To post a link the proper way, click “Link” and paste the URL. Click “Attach.” Once you “attach” the URL, you’ll see that the text and photo from the page you’re linking to will populate automatically. You can change the title, paste different text into the snippet, and change the pictures (if there are several options, indicated by the “Choose a Thumbnail” prompt):

This is the best and cleanest way to link to another page. The post looks better and it will perform better if the link is attached instead of typed in to the status. Note that you can click on either the link or the snippet to change the text before you click “Share.”

7. Get a Vanity URL

Once you have 25 fans on your Facebook Page, any of a Page’s admins can reserve a vanity URL so that your Facebook URL is Go to the Username page, select the Page name from the dropdown menu and then write in the name you’d like to use. Click “Check Availability.” If it’s available, a prompt will ask, “Are you sure you want to set [URL] as [Facebook Page]‘s username?” Click confirm to lock in that URL — and keep in mind that you can’t change the URL for a Page once you confirm.

8. Use the Tools That Are Available

Facebook Insights is a great tool that can help you figure out when to post and what kind of content does well. Measuring social media success is complicated, but many brands focus on engagement. Activity on your Page is a good sign, and you can keep tabs on activity by clicking “Facebook Insights” on the right sidebar, just below the admins.

8. Assign Other Admins

Speaking of admins, you can invite several people to run the Page and post content — links and statuses will come through as written by the Page and not the individual. (Note, the statuses above were generated when I was on my personal account — but the posts came through from “My Sweet New Candy Shoppe” because I am an admin.)

In the “Admins” section of the sidebar on the right, click “See All.” A new page will populate with the names of the admins. To make someone else an admin, just type in his name (it’ll populate in real time) — there is no limit to the number of admins a Page can have. Admins are kept abreast of happenings on the Page — including comments and posts so that your company can interact with its fans — via email.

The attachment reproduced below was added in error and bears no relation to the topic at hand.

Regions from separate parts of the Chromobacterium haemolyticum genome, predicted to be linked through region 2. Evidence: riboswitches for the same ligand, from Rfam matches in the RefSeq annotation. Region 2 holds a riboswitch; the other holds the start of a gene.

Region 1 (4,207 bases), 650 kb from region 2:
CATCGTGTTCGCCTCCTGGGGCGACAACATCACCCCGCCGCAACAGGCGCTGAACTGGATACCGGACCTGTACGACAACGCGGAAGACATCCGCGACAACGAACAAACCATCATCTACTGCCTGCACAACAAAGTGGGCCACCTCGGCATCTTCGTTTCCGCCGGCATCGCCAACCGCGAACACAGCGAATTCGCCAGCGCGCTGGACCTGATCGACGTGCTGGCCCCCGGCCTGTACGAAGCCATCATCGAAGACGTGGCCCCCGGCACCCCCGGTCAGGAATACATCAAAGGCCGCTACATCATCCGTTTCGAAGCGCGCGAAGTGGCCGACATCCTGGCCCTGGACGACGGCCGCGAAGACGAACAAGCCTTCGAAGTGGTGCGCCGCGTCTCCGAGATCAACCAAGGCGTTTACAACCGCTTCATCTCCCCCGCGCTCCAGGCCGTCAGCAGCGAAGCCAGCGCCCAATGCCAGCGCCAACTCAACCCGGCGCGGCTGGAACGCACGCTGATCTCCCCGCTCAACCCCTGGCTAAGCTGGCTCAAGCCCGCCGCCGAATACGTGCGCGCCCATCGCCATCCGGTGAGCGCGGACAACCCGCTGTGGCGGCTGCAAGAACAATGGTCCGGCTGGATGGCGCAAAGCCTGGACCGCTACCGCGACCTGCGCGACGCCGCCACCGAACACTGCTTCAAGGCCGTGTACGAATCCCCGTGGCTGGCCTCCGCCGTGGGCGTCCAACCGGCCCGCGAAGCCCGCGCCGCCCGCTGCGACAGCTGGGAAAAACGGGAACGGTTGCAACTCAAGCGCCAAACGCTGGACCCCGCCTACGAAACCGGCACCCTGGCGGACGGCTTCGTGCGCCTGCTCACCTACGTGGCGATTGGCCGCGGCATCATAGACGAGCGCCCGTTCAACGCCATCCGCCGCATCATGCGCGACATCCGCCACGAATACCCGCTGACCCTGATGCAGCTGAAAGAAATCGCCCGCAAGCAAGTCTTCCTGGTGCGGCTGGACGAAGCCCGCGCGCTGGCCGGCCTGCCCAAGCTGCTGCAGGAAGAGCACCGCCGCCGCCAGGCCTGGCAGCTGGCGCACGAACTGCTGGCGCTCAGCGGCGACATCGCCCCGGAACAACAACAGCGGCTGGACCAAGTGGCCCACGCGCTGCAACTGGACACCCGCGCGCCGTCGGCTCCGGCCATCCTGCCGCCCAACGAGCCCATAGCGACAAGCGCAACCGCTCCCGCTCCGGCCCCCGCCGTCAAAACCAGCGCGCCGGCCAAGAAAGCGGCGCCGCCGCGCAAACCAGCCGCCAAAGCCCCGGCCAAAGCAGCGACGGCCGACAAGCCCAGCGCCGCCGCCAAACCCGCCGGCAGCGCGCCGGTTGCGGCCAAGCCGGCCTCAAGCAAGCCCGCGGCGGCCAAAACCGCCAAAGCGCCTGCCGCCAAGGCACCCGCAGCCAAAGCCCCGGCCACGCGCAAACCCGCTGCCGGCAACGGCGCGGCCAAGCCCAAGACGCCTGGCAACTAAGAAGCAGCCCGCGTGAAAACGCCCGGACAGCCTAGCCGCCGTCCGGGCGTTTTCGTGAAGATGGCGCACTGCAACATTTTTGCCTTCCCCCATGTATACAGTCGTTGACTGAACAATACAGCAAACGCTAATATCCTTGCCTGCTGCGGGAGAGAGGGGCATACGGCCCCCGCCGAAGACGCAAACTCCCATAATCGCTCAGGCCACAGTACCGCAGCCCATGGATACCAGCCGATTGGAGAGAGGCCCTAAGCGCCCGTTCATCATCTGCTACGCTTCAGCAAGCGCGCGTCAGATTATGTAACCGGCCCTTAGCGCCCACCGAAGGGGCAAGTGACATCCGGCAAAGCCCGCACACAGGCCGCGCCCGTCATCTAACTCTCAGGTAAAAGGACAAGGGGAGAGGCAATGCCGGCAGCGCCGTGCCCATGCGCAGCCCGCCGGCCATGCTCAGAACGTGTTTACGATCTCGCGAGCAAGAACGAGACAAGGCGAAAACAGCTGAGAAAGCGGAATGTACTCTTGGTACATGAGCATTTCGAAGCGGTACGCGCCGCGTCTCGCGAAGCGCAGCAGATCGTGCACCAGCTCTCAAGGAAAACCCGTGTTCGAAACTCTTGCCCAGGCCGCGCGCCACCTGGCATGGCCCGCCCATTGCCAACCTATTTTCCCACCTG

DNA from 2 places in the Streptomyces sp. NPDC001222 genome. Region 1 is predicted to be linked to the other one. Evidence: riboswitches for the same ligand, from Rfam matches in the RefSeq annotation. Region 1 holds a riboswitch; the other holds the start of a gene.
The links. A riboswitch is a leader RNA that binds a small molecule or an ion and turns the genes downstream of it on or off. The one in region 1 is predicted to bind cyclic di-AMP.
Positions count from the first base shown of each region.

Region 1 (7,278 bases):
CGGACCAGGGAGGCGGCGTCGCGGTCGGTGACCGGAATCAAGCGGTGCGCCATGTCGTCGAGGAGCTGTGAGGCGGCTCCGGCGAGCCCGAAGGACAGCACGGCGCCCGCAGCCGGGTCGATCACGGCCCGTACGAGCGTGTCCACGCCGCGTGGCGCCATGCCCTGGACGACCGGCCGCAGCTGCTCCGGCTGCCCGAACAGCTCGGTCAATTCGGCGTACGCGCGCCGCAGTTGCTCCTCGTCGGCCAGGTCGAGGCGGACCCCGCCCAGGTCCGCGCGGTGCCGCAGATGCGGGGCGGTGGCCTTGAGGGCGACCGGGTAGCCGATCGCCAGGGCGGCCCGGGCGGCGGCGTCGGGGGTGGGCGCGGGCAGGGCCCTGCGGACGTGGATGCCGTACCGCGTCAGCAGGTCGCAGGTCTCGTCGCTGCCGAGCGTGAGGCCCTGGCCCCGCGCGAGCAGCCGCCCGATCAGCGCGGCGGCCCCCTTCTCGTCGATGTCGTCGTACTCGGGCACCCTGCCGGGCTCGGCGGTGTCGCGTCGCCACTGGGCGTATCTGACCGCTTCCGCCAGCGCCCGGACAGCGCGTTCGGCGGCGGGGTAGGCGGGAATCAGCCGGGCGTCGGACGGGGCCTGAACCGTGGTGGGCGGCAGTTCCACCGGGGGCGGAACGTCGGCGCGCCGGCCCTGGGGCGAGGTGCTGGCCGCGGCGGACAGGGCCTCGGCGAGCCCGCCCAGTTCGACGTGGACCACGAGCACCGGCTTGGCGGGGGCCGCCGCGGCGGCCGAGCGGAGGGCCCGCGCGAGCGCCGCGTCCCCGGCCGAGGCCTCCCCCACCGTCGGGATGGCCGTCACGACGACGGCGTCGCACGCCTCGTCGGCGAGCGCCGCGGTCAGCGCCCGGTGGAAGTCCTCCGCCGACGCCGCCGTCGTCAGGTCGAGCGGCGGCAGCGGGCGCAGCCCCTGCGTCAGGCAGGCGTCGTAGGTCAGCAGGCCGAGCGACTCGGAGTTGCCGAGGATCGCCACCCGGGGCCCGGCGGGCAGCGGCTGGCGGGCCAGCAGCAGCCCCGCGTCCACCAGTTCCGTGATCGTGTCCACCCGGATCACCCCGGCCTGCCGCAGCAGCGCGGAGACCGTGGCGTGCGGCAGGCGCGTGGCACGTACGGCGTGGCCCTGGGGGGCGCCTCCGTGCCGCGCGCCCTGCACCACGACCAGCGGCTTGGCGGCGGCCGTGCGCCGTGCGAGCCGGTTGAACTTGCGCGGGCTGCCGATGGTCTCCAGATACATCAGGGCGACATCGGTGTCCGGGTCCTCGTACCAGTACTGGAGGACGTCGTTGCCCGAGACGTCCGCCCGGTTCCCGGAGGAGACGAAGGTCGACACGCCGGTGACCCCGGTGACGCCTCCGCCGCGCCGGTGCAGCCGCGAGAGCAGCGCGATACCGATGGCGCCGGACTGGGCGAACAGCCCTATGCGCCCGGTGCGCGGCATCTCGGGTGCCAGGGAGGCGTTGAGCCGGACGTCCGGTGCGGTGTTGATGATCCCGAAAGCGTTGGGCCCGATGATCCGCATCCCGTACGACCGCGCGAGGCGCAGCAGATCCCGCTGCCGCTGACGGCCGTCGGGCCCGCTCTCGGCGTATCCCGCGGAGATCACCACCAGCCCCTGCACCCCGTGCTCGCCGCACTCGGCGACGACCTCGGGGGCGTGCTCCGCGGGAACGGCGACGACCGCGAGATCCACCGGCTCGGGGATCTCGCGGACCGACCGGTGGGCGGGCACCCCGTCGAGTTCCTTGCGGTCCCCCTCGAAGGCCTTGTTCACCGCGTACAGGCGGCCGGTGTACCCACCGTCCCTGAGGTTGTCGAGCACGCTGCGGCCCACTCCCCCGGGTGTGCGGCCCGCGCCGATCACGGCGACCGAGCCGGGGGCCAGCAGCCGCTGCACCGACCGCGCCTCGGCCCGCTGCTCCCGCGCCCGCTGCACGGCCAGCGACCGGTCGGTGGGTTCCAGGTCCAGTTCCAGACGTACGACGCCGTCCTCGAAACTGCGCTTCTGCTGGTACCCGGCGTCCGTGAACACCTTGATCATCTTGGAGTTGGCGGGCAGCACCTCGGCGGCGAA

Now that your Facebook Page is all set, you can learn more about what to dowhat not to do and when to postto get the best engagement.

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New York Times Editor Is a Horrible Troll Who Doesn’t Understand the Modern World (Gizmodo)

New York Times Editor Is a Horrible Troll Who Doesn’t Understand the Modern World

 Mat Honan — Bill Keller, the executive editor of the New York Times, thinks modern communication technologies make you stupid, destroy your relationships and even your soul. He is wrong.

The crux of Keller’s argument lies in a single paragraph:

Basically, we are outsourcing our brains to the cloud. The upside is that this frees a lot of gray matter for important pursuits like FarmVille and “Real Housewives.” But my inner worrywart wonders whether the new technologies overtaking us may be eroding characteristics that are essentially human: our ability to reflect, our pursuit of meaning, genuine empathy, a sense of community connected by something deeper than snark or political affinity.

Keller makes the same mistake in dismissing Twitter and Facebook and, well, modernity, that critics ten to twelve years ago made in dismissing blogging: he confuses medium with message. Twitter, and any technology, is what you make of it. If you choose to do superficial things there, you will have superficial experiences. If you use it to communicate with others on a deeper level, you can have more meaningful experiences that make you smarter, build lasting relationships, and generally enhance your life.